Then today I noticed an article that another 19 year old Labour councillor in Basildon, Andrew Gordon, has a trembling lip because another councillor, party unknown and not really interested enough to look it up, has given him a bit of a hard time over his, Gordon's, second speech.  Apparently it was lousy but I couldn't comment as I have no idea what it was about....

But there you go, two 19 year olds getting into politics and then going off in a huff because someone took them to task over something they said or tweeted, so, I will ask the question again,


Based on the two incidents above, the answer has to be a resounding no. OK, I know that this is not a scientific approach to this question, which after all is a serious one for the constituents of these kids.  After all they have been voted in to public office to 'look after our interests' but at the first sign of a 'telling off' they skulk off into a corner like a chastised child with a petulant lip!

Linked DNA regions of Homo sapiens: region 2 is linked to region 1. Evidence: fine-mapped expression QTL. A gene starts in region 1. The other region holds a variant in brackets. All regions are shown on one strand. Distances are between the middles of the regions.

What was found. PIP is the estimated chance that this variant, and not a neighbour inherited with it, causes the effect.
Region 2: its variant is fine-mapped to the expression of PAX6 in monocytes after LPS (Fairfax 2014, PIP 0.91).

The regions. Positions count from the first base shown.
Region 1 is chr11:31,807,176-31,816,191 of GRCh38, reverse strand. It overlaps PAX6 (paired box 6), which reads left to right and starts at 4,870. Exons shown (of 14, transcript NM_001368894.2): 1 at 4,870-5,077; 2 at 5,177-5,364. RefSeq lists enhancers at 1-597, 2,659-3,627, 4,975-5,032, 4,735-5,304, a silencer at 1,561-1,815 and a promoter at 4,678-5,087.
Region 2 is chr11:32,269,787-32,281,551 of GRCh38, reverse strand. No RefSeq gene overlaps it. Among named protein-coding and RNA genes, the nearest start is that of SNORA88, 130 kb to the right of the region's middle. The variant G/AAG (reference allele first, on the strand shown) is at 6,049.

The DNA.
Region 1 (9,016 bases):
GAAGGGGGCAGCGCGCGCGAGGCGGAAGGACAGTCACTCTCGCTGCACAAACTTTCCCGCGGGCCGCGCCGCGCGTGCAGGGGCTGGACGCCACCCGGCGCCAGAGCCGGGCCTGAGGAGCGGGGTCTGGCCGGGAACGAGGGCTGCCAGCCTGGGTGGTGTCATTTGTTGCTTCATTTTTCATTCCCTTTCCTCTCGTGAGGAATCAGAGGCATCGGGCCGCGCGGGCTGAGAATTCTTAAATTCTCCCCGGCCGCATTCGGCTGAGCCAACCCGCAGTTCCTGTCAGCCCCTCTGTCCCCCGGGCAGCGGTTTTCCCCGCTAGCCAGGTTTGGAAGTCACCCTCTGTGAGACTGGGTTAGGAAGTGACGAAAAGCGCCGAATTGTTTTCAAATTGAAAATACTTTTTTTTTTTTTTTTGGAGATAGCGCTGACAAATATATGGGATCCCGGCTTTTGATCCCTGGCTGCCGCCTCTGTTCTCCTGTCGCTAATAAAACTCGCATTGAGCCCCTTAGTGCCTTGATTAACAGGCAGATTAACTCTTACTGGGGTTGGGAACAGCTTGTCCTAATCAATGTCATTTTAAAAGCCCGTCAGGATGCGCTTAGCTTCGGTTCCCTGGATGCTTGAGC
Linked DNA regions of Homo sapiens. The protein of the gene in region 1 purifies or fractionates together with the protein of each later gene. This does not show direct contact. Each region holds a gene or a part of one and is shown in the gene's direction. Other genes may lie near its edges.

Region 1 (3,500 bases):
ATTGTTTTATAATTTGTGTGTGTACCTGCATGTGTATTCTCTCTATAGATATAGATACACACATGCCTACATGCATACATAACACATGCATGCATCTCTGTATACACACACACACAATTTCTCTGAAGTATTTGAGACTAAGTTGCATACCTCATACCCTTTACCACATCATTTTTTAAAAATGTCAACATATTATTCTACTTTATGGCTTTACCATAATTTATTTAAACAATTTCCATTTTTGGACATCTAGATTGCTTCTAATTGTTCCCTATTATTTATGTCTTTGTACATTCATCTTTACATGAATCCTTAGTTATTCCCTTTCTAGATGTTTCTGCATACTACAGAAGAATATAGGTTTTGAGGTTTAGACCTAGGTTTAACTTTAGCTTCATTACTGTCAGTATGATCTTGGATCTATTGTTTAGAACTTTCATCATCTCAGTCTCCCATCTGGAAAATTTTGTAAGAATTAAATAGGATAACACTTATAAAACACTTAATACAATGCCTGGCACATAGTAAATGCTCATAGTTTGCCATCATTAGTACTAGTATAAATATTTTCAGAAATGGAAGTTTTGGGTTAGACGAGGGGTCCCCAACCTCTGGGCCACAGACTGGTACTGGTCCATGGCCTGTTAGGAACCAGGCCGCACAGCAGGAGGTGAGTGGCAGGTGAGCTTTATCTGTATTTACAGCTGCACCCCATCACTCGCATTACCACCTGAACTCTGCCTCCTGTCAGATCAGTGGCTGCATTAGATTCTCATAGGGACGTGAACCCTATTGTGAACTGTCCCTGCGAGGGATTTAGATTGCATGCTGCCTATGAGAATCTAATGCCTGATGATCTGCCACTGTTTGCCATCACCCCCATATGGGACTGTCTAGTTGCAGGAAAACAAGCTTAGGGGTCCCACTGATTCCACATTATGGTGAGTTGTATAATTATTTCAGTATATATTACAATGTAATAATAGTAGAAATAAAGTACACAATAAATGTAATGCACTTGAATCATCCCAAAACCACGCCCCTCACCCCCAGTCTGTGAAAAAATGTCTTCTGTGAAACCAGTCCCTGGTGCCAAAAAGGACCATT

And these are the 'kids' looking after our interests and who we need to be able to take a knock or two in the rough and tumble of politics and to be able to stand up to people like me and or other councillors without running off with their tails between their legs and then only 'engaging' with sycophants and hangers on.

So, maybe there needs to be a law passed saying that politicians, local and national must first serve time in the workplace / the services/ the community, and not just the local University or Sixth Form College, gaining life experiences, maturity and moral fibre, before being allowed to take up a position in public politics.........